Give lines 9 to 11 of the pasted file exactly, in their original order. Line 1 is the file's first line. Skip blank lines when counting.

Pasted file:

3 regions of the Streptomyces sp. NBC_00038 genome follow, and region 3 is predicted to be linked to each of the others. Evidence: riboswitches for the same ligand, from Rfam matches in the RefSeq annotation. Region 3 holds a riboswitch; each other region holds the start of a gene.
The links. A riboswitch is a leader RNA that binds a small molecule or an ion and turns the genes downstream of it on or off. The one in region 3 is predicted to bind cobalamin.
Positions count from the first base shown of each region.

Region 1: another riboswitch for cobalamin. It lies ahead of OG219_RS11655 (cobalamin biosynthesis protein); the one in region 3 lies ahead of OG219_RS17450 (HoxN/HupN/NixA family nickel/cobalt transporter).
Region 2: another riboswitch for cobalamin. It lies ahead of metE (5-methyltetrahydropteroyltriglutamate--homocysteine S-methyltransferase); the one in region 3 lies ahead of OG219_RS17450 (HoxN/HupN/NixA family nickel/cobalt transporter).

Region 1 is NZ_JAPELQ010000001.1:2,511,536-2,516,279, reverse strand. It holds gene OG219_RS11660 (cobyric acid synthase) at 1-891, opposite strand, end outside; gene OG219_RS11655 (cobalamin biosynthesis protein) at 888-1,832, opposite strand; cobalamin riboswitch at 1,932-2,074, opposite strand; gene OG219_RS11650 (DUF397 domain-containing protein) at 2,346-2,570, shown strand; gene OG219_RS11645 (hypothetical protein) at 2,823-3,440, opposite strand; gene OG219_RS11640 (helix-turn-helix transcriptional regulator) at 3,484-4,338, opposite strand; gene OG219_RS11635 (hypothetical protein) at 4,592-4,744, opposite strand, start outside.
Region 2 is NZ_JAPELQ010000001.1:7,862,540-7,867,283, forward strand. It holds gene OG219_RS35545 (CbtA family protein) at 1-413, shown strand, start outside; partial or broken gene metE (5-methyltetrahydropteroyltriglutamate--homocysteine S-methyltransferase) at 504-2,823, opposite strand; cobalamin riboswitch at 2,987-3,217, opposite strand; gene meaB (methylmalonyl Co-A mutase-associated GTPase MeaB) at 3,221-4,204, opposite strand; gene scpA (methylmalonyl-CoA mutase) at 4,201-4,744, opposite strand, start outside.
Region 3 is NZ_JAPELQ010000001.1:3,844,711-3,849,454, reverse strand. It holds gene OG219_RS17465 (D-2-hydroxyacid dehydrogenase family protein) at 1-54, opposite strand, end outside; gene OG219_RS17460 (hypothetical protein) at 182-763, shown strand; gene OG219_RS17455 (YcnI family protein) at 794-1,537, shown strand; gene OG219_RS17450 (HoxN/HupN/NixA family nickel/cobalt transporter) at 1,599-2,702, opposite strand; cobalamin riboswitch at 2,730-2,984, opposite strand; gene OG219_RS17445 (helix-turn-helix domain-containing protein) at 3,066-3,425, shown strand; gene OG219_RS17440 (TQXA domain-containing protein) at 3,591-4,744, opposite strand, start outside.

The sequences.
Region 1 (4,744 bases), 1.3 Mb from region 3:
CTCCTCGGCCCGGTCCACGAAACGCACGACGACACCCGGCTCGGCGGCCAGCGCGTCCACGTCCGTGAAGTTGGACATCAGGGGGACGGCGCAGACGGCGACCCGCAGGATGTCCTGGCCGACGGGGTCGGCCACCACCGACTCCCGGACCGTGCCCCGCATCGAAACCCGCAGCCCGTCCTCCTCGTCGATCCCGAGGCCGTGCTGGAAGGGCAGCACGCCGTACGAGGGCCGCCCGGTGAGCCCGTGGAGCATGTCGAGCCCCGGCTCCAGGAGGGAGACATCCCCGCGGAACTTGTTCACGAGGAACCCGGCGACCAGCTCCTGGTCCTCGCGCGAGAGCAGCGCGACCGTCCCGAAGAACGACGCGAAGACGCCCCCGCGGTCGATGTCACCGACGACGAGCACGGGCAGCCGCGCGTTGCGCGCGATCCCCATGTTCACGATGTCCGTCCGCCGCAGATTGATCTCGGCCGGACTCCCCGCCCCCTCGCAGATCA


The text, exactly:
The sequences.
Region 1 (4,744 bases), 1.3 Mb from region 3:
CTCCTCGGCCCGGTCCACGAAACGCACGACGACACCCGGCTCGGCGGCCAGCGCGTCCACGTCCGTGAAGTTGGACATCAGGGGGACGGCGCAGACGGCGACCCGCAGGATGTCCTGGCCGACGGGGTCGGCCACCACCGACTCCCGGACCGTGCCCCGCATCGAAACCCGCAGCCCGTCCTCCTCGTCGATCCCGAGGCCGTGCTGGAAGGGCAGCACGCCGTACGAGGGCCGCCCGGTGAGCCCGTGGAGCATGTCGAGCCCCGGCTCCAGGAGGGAGACATCCCCGCGGAACTTGTTCACGAGGAACCCGGCGACCAGCTCCTGGTCCTCGCGCGAGAGCAGCGCGACCGTCCCGAAGAACGACGCGAAGACGCCCCCGCGGTCGATGTCACCGACGACGAGCACGGGCAGCCGCGCGTTGCGCGCGATCCCCATGTTCACGATGTCCGTCCGCCGCAGATTGATCTCGGCCGGACTCCCCGCCCCCTCGCAGATCA